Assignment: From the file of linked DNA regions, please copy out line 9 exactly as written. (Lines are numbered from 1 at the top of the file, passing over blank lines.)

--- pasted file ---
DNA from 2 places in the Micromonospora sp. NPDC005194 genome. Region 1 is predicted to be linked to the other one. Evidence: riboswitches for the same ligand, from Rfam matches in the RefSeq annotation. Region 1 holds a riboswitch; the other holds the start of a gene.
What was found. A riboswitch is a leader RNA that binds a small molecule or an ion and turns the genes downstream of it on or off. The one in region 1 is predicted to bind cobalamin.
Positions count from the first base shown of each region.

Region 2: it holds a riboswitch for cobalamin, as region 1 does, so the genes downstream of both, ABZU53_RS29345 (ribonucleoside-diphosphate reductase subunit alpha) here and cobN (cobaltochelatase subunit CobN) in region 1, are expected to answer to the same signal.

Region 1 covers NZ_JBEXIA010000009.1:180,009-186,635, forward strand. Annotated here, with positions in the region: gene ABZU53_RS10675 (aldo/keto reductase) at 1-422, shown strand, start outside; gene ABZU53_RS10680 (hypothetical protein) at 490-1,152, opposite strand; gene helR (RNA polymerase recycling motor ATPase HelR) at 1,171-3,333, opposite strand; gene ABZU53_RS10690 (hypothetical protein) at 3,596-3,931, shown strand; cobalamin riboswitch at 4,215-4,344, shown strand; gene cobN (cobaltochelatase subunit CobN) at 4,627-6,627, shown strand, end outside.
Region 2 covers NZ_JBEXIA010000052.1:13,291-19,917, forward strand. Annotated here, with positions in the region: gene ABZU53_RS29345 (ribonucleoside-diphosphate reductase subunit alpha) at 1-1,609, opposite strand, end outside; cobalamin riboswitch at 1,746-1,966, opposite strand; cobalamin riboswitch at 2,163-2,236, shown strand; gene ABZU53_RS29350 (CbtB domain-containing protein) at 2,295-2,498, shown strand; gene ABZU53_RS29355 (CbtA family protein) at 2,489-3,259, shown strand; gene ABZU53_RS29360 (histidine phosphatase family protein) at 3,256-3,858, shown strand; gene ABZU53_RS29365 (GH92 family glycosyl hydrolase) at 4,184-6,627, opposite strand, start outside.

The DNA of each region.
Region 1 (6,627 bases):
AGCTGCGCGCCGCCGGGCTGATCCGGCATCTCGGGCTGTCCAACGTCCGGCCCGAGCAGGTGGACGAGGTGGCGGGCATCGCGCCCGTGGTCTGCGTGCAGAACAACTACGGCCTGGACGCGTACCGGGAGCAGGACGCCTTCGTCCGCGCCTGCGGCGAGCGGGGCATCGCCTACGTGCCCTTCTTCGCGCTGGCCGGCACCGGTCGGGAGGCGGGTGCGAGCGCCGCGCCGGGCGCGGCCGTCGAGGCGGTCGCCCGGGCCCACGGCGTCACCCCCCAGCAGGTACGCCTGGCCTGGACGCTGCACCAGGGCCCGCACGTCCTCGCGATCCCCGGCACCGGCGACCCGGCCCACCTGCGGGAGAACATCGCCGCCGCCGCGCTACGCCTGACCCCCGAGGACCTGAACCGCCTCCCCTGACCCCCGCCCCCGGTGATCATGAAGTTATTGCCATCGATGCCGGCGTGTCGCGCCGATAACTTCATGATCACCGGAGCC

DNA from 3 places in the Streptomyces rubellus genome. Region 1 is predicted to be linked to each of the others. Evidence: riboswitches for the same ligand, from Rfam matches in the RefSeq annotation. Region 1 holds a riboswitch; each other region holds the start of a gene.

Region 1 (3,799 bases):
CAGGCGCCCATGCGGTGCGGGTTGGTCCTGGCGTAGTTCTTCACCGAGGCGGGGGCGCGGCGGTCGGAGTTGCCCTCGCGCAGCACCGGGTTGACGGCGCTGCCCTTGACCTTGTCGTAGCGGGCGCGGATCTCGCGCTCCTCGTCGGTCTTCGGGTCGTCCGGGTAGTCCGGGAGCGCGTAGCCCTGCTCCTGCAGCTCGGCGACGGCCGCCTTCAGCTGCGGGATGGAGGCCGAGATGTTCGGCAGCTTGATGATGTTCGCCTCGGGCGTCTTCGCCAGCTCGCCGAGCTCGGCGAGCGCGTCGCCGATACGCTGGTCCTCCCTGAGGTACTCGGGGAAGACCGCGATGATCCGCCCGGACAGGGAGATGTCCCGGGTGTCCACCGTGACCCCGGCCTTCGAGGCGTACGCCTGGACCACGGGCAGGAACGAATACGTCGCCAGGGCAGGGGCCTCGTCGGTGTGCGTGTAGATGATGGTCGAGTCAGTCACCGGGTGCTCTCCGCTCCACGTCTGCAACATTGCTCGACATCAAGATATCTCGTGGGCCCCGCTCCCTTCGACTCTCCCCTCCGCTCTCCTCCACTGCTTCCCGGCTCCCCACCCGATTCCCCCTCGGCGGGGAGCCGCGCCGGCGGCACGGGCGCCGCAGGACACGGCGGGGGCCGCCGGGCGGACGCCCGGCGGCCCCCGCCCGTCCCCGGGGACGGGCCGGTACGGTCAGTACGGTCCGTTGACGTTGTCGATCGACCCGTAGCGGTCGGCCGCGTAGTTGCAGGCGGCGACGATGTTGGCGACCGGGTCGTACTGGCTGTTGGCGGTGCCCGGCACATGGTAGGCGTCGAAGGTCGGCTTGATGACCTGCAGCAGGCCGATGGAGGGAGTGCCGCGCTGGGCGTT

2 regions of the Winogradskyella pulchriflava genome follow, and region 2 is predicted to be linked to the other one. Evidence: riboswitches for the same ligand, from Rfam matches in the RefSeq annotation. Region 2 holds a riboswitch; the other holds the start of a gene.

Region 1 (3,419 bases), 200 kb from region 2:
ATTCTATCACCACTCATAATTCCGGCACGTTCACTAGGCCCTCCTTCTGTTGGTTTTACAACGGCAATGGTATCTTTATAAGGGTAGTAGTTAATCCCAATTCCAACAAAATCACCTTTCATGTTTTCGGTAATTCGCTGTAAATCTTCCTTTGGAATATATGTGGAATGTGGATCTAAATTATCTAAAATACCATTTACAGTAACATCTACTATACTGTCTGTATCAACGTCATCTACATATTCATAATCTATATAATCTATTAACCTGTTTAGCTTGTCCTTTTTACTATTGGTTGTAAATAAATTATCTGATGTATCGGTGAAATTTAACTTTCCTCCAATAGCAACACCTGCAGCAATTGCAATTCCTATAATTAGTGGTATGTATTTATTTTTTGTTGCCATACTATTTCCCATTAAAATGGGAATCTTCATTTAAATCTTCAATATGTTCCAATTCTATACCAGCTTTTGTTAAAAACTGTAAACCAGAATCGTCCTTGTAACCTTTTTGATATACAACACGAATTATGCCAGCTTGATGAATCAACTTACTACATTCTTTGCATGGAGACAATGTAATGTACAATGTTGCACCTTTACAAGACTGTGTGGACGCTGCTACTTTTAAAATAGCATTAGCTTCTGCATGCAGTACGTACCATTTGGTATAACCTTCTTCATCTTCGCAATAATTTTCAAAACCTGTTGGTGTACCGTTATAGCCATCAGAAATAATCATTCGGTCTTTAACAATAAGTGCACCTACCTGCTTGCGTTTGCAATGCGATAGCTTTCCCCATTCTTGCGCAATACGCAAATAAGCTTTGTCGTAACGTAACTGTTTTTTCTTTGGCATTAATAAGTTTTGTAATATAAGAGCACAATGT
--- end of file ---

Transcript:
AGCTGCGCGCCGCCGGGCTGATCCGGCATCTCGGGCTGTCCAACGTCCGGCCCGAGCAGGTGGACGAGGTGGCGGGCATCGCGCCCGTGGTCTGCGTGCAGAACAACTACGGCCTGGACGCGTACCGGGAGCAGGACGCCTTCGTCCGCGCCTGCGGCGAGCGGGGCATCGCCTACGTGCCCTTCTTCGCGCTGGCCGGCACCGGTCGGGAGGCGGGTGCGAGCGCCGCGCCGGGCGCGGCCGTCGAGGCGGTCGCCCGGGCCCACGGCGTCACCCCCCAGCAGGTACGCCTGGCCTGGACGCTGCACCAGGGCCCGCACGTCCTCGCGATCCCCGGCACCGGCGACCCGGCCCACCTGCGGGAGAACATCGCCGCCGCCGCGCTACGCCTGACCCCCGAGGACCTGAACCGCCTCCCCTGACCCCCGCCCCCGGTGATCATGAAGTTATTGCCATCGATGCCGGCGTGTCGCGCCGATAACTTCATGATCACCGGAGCC